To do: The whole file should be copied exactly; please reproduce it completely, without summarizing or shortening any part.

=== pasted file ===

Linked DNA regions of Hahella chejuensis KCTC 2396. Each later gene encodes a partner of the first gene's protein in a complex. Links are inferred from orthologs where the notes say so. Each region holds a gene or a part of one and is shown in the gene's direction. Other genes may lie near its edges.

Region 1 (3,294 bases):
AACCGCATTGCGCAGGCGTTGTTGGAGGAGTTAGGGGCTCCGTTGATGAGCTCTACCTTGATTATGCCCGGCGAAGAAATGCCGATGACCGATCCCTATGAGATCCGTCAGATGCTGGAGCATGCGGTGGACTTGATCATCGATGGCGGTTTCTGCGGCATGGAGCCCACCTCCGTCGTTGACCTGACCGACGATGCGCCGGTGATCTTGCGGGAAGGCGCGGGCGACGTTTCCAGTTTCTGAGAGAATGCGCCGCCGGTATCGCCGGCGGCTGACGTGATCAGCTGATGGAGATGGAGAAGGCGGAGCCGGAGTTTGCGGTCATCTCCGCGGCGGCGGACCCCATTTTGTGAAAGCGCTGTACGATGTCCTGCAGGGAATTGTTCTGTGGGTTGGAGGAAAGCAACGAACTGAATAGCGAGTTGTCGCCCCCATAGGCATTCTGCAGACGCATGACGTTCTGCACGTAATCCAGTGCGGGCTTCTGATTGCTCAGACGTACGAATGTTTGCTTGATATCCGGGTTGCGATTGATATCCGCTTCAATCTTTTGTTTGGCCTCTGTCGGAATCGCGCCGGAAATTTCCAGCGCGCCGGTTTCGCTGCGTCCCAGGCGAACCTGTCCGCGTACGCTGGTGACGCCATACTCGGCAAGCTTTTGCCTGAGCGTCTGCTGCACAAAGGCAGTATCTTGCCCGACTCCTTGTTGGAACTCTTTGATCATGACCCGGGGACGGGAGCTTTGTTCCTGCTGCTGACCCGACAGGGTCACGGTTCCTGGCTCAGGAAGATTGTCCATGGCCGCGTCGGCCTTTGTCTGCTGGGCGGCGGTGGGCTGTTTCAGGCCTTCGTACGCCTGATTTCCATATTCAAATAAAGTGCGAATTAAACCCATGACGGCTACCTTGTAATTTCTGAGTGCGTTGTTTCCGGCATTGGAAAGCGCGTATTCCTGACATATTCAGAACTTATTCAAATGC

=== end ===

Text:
Linked DNA regions of Hahella chejuensis KCTC 2396. Each later gene encodes a partner of the first gene's protein in a complex. Links are inferred from orthologs where the notes say so. Each region holds a gene or a part of one and is shown in the gene's direction. Other genes may lie near its edges.

Region 1 (3,294 bases):
AACCGCATTGCGCAGGCGTTGTTGGAGGAGTTAGGGGCTCCGTTGATGAGCTCTACCTTGATTATGCCCGGCGAAGAAATGCCGATGACCGATCCCTATGAGATCCGTCAGATGCTGGAGCATGCGGTGGACTTGATCATCGATGGCGGTTTCTGCGGCATGGAGCCCACCTCCGTCGTTGACCTGACCGACGATGCGCCGGTGATCTTGCGGGAAGGCGCGGGCGACGTTTCCAGTTTCTGAGAGAATGCGCCGCCGGTATCGCCGGCGGCTGACGTGATCAGCTGATGGAGATGGAGAAGGCGGAGCCGGAGTTTGCGGTCATCTCCGCGGCGGCGGACCCCATTTTGTGAAAGCGCTGTACGATGTCCTGCAGGGAATTGTTCTGTGGGTTGGAGGAAAGCAACGAACTGAATAGCGAGTTGTCGCCCCCATAGGCATTCTGCAGACGCATGACGTTCTGCACGTAATCCAGTGCGGGCTTCTGATTGCTCAGACGTACGAATGTTTGCTTGATATCCGGGTTGCGATTGATATCCGCTTCAATCTTTTGTTTGGCCTCTGTCGGAATCGCGCCGGAAATTTCCAGCGCGCCGGTTTCGCTGCGTCCCAGGCGAACCTGTCCGCGTACGCTGGTGACGCCATACTCGGCAAGCTTTTGCCTGAGCGTCTGCTGCACAAAGGCAGTATCTTGCCCGACTCCTTGTTGGAACTCTTTGATCATGACCCGGGGACGGGAGCTTTGTTCCTGCTGCTGACCCGACAGGGTCACGGTTCCTGGCTCAGGAAGATTGTCCATGGCCGCGTCGGCCTTTGTCTGCTGGGCGGCGGTGGGCTGTTTCAGGCCTTCGTACGCCTGATTTCCATATTCAAATAAAGTGCGAATTAAACCCATGACGGCTACCTTGTAATTTCTGAGTGCGTTGTTTCCGGCATTGGAAAGCGCGTATTCCTGACATATTCAGAACTTATTCAAATGC